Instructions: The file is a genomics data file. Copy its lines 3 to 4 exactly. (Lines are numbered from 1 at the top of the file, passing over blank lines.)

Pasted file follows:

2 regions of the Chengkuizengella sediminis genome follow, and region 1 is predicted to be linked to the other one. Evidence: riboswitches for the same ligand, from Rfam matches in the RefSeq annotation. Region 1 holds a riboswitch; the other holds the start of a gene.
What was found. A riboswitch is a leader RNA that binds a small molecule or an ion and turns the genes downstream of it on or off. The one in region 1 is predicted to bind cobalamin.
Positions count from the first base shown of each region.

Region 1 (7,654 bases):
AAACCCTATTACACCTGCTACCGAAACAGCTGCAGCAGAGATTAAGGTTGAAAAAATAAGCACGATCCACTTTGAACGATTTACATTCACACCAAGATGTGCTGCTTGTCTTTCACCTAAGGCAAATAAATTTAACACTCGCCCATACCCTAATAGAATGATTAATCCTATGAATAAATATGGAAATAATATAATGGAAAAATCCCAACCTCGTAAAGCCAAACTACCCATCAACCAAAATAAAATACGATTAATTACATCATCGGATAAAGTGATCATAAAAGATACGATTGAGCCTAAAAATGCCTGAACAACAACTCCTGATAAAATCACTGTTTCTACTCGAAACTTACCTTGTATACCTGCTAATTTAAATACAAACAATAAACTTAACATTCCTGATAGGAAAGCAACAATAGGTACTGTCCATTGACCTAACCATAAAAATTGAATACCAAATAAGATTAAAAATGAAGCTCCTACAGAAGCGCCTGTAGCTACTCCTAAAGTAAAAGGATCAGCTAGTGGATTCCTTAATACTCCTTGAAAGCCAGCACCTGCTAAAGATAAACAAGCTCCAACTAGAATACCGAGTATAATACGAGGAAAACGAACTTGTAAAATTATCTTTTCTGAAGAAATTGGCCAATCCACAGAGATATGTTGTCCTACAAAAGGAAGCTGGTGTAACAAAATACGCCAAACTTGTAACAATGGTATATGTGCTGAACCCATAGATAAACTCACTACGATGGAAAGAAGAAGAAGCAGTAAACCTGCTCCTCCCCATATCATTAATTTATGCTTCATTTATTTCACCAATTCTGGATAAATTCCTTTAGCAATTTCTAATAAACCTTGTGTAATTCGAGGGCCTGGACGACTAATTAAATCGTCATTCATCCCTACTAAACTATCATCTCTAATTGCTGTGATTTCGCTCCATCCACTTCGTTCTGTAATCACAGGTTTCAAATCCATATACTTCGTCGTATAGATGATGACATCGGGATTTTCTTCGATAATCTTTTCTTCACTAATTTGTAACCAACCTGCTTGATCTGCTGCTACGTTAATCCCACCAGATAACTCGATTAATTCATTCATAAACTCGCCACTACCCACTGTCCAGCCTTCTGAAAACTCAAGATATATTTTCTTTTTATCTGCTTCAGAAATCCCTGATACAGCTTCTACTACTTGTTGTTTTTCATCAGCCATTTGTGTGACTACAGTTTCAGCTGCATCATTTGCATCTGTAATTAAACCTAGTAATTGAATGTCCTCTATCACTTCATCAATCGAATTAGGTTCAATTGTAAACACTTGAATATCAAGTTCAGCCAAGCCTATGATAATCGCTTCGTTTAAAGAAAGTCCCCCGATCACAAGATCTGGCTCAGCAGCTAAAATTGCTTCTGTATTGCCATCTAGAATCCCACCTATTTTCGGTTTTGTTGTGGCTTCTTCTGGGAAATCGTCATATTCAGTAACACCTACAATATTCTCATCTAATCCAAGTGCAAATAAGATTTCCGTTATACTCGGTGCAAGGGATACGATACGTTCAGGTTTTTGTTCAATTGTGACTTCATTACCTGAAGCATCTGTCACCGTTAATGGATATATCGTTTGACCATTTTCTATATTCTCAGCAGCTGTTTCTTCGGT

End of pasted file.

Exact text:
Positions count from the first base shown of each region.

Region 1 (7,654 bases):